Tuesday, August 17, 2010
I'm revising a chapter all about matrimonial ads right now, so I've been digging up a lot of new gems. I always think sooner or later I'm going to run out of good ads to write about, but those Victorians never fail to entertain. These two, both from Southerners sojourning in New York, were right next to each other so I thought I'd just put them both in at once.
A wealthy Southern young lady, whom circumstances compel to live with strangers, where she is not happy, wishes to make the acquaintance of a thorough gentleman, not over thirty years, who would be willing to form an immediate matrimonial connection, as she don't like to return South. Address for two days H.M ---y, Herald office.
A young man of superior education, habituated to good society, with abundant means at his control, but having a limited acquaintance at the North, would be pleased to open a correspondence with a young lady of good family and not over 22 years of age. Should the correspondence prove agreeable to both parties and a more intimate acquaintance be desired, references will be exchanged. Adress H. Andrews, station C Post office, N.Y.
Wow, the first is soooo intriguing. Why is a wealthy Southern young lady compelled to live with strangers? If she's so rich, can't she live alone, or at the very least, choose her living arrangements to her own satisfaction? Well, probably not, come to that. It's not so easy for a young lady to live alone or really make any of her own choices back in the day. I'm going to go with the scenario of: girl's parents died and so she's living with her guardian, who was her dad's best friend from West Point or something, who she's never met before and doesn't like. Anyway, the bff has a second home in New York, so they've been living there for awhile, and she really doesn't want to go back South at the end of the trip. (And who could blame her? The Deep South pre-air-conditioning? Literally: hell. Especially when you're wearing a hoop skirt with petticoats and whale-bone corsets or whatever dreadful things women had to encase themselves in back then. But I digress.) So since their return is imminent, her solution is to get married now. Too bad she couldn't have met this guy, but they were years apart. Still, like yesterday's advertisers, announcing that you're wealthy and then saying you want to get married immediately is just begging to be preyed upon by a fortune hunter. All that being said, however, what's with the "she don't like to return South." She "don't" like? What kind of wealthy Southern lady has such bad grammar? Almost makes me suspect her true identity, though on the other hand, they weren't blessed with word-processing grammar checks back then, so I guess I shouldn't be too harsh.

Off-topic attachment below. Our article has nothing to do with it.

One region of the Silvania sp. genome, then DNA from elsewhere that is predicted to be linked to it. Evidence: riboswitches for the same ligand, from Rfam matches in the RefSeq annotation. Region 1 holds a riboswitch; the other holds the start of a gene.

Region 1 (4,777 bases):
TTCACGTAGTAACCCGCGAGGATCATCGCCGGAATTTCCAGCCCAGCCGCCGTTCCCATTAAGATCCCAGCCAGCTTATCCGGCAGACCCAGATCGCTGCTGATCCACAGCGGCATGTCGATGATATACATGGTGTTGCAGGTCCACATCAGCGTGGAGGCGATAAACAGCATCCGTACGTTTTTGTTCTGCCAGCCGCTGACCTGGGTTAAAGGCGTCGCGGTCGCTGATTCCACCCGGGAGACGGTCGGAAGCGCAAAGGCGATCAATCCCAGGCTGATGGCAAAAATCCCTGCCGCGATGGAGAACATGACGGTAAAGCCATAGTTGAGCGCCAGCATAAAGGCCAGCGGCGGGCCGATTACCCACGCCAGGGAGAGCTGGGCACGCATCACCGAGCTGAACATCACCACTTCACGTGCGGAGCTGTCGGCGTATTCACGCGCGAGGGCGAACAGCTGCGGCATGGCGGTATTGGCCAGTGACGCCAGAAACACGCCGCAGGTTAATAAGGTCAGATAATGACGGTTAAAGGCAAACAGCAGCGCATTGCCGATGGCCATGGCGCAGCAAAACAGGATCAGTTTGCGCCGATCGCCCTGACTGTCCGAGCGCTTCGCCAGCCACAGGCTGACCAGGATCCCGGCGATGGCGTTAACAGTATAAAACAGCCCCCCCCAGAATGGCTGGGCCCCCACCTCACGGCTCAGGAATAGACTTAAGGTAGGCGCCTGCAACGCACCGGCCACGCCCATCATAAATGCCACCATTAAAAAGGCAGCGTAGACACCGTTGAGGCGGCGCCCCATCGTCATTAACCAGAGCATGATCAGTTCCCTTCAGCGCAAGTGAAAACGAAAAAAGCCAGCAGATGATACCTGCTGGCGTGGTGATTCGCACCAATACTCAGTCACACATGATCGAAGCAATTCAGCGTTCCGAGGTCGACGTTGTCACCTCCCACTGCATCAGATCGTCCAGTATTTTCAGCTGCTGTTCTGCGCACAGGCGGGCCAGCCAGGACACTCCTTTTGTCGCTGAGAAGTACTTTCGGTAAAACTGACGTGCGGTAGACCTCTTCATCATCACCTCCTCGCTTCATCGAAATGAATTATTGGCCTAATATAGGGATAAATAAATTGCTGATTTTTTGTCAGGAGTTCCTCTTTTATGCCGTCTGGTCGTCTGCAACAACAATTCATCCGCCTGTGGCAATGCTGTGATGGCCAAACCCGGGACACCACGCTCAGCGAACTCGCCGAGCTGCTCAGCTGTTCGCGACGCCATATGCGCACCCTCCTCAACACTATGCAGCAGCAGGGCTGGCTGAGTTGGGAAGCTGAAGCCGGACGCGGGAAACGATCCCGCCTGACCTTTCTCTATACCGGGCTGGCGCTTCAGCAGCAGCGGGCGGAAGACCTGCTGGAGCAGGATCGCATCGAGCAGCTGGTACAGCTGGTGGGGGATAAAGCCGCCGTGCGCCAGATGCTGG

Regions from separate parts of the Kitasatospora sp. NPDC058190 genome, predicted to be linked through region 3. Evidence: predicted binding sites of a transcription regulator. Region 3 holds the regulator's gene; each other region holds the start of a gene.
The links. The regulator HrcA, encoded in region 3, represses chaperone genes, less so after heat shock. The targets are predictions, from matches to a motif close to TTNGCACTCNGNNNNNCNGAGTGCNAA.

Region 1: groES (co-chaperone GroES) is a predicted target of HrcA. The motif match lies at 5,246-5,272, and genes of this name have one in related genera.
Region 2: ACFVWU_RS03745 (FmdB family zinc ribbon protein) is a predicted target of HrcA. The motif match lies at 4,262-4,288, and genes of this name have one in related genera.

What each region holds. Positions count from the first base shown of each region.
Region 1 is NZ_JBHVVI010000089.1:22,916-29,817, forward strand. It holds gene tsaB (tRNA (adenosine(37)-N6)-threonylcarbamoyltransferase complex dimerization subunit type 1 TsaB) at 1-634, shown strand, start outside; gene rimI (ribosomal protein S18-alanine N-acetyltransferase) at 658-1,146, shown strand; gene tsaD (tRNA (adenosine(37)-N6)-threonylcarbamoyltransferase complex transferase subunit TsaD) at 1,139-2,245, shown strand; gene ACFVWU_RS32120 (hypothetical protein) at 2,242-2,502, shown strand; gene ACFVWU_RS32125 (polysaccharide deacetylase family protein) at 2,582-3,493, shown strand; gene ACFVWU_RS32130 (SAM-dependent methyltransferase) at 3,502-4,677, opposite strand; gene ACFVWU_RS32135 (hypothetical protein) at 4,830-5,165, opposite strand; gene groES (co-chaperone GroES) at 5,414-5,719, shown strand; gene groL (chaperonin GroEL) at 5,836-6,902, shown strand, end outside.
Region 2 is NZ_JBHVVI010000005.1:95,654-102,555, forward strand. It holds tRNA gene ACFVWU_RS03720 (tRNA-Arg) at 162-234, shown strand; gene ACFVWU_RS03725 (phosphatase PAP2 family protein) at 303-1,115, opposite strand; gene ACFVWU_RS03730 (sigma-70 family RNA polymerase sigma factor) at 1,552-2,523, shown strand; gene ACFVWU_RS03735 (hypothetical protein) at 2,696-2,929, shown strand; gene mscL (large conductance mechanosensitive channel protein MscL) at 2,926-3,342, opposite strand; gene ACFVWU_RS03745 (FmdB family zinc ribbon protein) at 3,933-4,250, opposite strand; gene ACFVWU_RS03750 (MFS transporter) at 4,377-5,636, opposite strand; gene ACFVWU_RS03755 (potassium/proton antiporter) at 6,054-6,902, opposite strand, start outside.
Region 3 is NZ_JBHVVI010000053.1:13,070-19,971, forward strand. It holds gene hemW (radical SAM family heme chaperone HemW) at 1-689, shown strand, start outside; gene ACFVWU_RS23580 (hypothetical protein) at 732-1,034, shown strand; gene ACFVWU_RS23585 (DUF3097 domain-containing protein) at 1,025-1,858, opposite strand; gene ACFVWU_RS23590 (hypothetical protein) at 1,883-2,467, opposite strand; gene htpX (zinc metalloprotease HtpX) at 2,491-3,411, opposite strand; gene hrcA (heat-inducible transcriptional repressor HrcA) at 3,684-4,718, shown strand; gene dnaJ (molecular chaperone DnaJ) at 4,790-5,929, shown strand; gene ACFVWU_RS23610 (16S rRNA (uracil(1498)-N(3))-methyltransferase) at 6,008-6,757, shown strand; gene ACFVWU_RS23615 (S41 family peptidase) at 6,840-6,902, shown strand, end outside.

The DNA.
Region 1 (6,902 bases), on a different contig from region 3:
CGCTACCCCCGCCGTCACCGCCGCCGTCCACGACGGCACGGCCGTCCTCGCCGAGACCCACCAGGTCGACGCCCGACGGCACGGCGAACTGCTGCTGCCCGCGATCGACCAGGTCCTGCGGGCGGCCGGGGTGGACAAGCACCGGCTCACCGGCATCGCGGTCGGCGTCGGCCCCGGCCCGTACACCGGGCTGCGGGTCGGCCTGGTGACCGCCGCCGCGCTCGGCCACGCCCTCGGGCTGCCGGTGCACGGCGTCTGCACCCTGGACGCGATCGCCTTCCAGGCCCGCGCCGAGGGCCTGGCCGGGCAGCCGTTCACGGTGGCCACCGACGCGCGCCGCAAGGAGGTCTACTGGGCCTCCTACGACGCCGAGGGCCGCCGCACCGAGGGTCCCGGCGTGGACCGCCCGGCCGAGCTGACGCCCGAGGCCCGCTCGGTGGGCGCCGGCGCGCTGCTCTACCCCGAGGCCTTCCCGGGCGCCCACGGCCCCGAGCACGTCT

Speaking of strange mistakes in ads claiming to be from wealthy, well-educated, and refined people, I note that H. Andrews said "Adress" instead of "Address." Possibly a printer's typo, although I've noticed these papers were pretty good about not making many spelling errors in these ads. However, it happens now and then. Anyway, he doesn't actually say he's from the South, but just the explanation that he doesn't know many people in the North implies it. Odd that he puts it that way. Why not say that he doesn't know many people in this city? Why the entire North? Also, I note that he never actually says he wants to get married. His ad is in the matrimonial column, but all he ever says is that he wants a correspondence and maybe something a little more "intimate" later on. Maybe he's just looking for a fun time while traveling in the North and that's all. Honestly, I doubt that, but you never know!
©2010 Pam Epstein